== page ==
Nelson, M.T., Joksovic, P.M., Perez-Reyes, E. & Todorovic, S.M. The endogenous redox agent L-cysteine induces T-type Ca2+ channel-dependent sensitization of a novel subpopulation of rat peripheral nociceptors. J. Neurosci. 25, 8766-8775

ArticleinThe Journal of Neuroscience : The Official Journal of the Society for Neuroscience 25(38):8766-75 · October 2005with5 Reads
DOI: 10.1523/JNEUROSCI.2527-05.2005 · Source: PubMed
Recent studies have demonstrated a previously unrecognized contribution of T-type Ca2+ channels in peripheral sensory neurons to pain sensation (nociception). However, the cellular mechanisms underlying the functions of these channels in nociception are not known. Here, in both acutely dissociated and intact rat dorsal root ganglion neurons, we characterize a novel subpopulation of capsaicin- and isolectin B4-positive nociceptors that also expresses a high density of T-type Ca2+ currents. Using these "T-rich" cells as a model, we demonstrate that the endogenous reducing agent L-cysteine lowers the threshold for nociceptor excitability and induces burst firing by increasing the amplitude of T-type currents and shifting the gating parameters of T-type channels. These findings, which provide the first direct evidence of T-type Ca2+ channel involvement in the control of nociceptor excitability, suggest that endogenous T-type channel agonists may sensitize a unique subpopulation of peripheral nociceptors, consequently influencing pain processing under normal or pathological conditions.
    • "3) The biophysical properties of I NaI were not consistent with those of inactivating T-type Ca 2 currents. I NaI inactivated with a time constant of 300 s at 0 mV and was half-inactivated at approximately 100 mV (Table 2), in contrast to T-type Ca 2 currents, which have inactivation time constants ranging from ten to hundreds of milliseconds (depending on voltage and subunit) and V inact values from 47 to 86 mV (Coulter et al. 1989; Monteil et al. 2000; Chemin et al. 2001; Gomora et al. 2002; Díaz et al. 2005; Nelson et al. 2005; Vitko et al. 2005; Emerick et al. 2006; Zhong et al. 2006). The fast inactivation of L-type Ca 2 current is relatively slow, with time constants of 15 ms or more (Beuckelmann et al. 1991; Mewes and Ravens 1994; Magyar et al. 2000) and is Ca 2 dependent, with reduced extent and speed of inactivation when Ba 2 or Na (in M Ca 2 ) is the charge carrier (Brehm and Eckert 1978; Lee et al. 1985; Ferreira et al. 2003; Brunet et al. 2009). "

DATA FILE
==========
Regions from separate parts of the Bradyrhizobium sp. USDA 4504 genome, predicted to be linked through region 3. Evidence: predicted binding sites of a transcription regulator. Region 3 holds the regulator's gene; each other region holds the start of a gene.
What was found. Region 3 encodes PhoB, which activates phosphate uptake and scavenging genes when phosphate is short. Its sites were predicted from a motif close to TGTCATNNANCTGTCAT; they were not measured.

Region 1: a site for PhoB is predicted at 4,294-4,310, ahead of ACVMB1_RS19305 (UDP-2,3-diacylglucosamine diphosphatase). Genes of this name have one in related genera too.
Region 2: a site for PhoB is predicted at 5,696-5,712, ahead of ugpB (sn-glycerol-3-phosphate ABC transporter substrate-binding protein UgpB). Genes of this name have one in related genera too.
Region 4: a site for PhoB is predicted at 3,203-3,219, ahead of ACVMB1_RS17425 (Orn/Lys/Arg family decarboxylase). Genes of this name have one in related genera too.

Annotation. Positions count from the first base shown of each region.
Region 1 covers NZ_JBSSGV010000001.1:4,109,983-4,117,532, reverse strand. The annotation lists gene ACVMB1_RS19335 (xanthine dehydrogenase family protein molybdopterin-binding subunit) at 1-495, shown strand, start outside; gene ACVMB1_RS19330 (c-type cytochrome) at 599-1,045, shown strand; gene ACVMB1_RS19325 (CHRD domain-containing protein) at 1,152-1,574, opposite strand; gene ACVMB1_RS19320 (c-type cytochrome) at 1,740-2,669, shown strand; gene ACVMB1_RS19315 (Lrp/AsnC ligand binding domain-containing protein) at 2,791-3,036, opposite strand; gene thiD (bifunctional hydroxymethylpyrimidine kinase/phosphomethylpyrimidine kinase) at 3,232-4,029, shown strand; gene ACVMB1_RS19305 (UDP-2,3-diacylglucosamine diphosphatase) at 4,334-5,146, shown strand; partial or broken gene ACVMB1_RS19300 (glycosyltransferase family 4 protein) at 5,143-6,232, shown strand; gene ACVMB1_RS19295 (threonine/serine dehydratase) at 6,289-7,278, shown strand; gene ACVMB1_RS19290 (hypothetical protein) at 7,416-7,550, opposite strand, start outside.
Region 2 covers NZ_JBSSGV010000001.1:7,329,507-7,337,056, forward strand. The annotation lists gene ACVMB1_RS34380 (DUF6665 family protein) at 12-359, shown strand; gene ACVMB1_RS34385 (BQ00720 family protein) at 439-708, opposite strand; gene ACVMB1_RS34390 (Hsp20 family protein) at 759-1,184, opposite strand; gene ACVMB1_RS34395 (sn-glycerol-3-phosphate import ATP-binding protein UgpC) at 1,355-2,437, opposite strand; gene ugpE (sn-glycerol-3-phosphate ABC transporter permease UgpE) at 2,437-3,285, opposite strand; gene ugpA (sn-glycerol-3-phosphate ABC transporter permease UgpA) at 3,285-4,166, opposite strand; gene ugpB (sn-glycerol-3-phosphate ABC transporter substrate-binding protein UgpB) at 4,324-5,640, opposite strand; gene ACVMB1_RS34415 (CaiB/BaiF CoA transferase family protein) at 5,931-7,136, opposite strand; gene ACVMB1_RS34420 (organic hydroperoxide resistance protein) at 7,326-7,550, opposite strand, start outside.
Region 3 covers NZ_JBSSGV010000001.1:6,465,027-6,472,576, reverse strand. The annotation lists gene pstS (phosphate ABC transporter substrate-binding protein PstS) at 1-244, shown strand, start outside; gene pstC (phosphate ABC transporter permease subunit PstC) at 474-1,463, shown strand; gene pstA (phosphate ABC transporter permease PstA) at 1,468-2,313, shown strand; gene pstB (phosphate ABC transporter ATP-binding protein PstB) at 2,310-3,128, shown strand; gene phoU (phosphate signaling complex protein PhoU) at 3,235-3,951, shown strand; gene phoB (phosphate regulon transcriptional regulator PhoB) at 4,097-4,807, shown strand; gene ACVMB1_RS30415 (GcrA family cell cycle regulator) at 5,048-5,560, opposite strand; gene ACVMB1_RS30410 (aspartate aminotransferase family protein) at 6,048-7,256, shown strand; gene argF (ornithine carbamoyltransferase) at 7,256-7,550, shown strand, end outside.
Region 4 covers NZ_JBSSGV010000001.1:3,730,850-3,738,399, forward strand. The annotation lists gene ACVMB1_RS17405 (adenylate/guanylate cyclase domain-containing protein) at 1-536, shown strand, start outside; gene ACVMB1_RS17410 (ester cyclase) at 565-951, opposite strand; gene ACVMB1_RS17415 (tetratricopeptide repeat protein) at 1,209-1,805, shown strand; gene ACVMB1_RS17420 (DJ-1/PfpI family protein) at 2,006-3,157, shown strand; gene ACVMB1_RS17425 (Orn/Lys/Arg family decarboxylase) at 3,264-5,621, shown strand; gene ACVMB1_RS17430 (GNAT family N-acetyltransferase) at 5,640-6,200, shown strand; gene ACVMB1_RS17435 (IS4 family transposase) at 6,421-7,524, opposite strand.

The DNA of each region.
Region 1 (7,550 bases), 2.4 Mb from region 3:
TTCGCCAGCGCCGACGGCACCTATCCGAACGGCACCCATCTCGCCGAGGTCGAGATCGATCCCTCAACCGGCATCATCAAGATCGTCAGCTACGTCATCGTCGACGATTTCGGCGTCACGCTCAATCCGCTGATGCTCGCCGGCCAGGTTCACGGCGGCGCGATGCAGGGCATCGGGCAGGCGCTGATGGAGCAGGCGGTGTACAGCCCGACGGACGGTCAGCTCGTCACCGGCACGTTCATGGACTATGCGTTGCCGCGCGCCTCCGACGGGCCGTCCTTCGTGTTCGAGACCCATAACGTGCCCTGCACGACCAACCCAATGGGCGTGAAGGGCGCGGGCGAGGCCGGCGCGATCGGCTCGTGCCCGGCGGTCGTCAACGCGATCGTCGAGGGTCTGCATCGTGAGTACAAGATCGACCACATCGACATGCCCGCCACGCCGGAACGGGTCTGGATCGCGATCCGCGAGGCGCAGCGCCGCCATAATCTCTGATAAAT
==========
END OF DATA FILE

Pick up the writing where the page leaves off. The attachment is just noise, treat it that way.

[Show abstract] [Hide abstract] ABSTRACT: Firing patterns differ between sub-populations of vestibular primary afferent neurons. The role of sodium (NaV) channels in this diversity has not been investigated because NaV currents in rodent vestibular ganglion neurons (VGNs) were reported to be homogeneous, with the voltage dependence and tetrodotoxin (TTX) sensitivity of most neuronal NaV channels. RT-PCR experiments, however, indicated expression of diverse NaV channel subunits in the vestibular ganglion, motivating a closer look. Whole-cell recordings from acutely dissociated postnatal VGNs confirmed that nearly all neurons expressed NaV currents that are TTX-sensitive and have activation midpoints between −30 mV and −40 mV. In addition, however, many VGNs expressed one of two other NaV currents. Some VGNs had a small current with properties consistent with NaV1.5 channels: low TTX sensitivity, sensitivity to divalent cation block, and a relatively negative voltage range, and some VGNs showed NaV1.5-like immunoreactivity. Other VGNs had a current with the properties of NaV1.8 channels: high TTX resistance, slow time course, and a relatively depolarized voltage range. In two NaV1.8 reporter lines, subsets of VGNs were labeled. VGNs with NaV1.8-like TTX-resistant current also differed from other VGNs in the voltage dependence of their TTX-sensitive currents and in the voltage threshold for spiking and action potential shape. Regulated expression of NaV channels in primary afferent neurons is likely to selectively affect firing properties that contribute to the encoding of vestibular stimuli.
    Full-text · Article · Mar 2016
    • "In vivo studies have revealed that many of these H191-dependent modulators of Cav3.2 channels have marked effects on pain (Evans & Todorovic, 2015). For example, zinc was shown to have antinociceptive properties (Garabedian et al., 1996; Liu et al., 1999; Nozaki et al., 2011), while reducing agents L-cysteine and DTT, as well as the zinc chelator TPEN display pronociceptive properties (Nelson et al., 2005; Kawabata et al., 2007; Nelson et al., 2007b; Matsunami et al., 2011). The possibility that these effects are mediated through Cav3.2 channel modulation has been explored using knock-out animals (Choi et al., 2007; Nelson et al., 2007b). "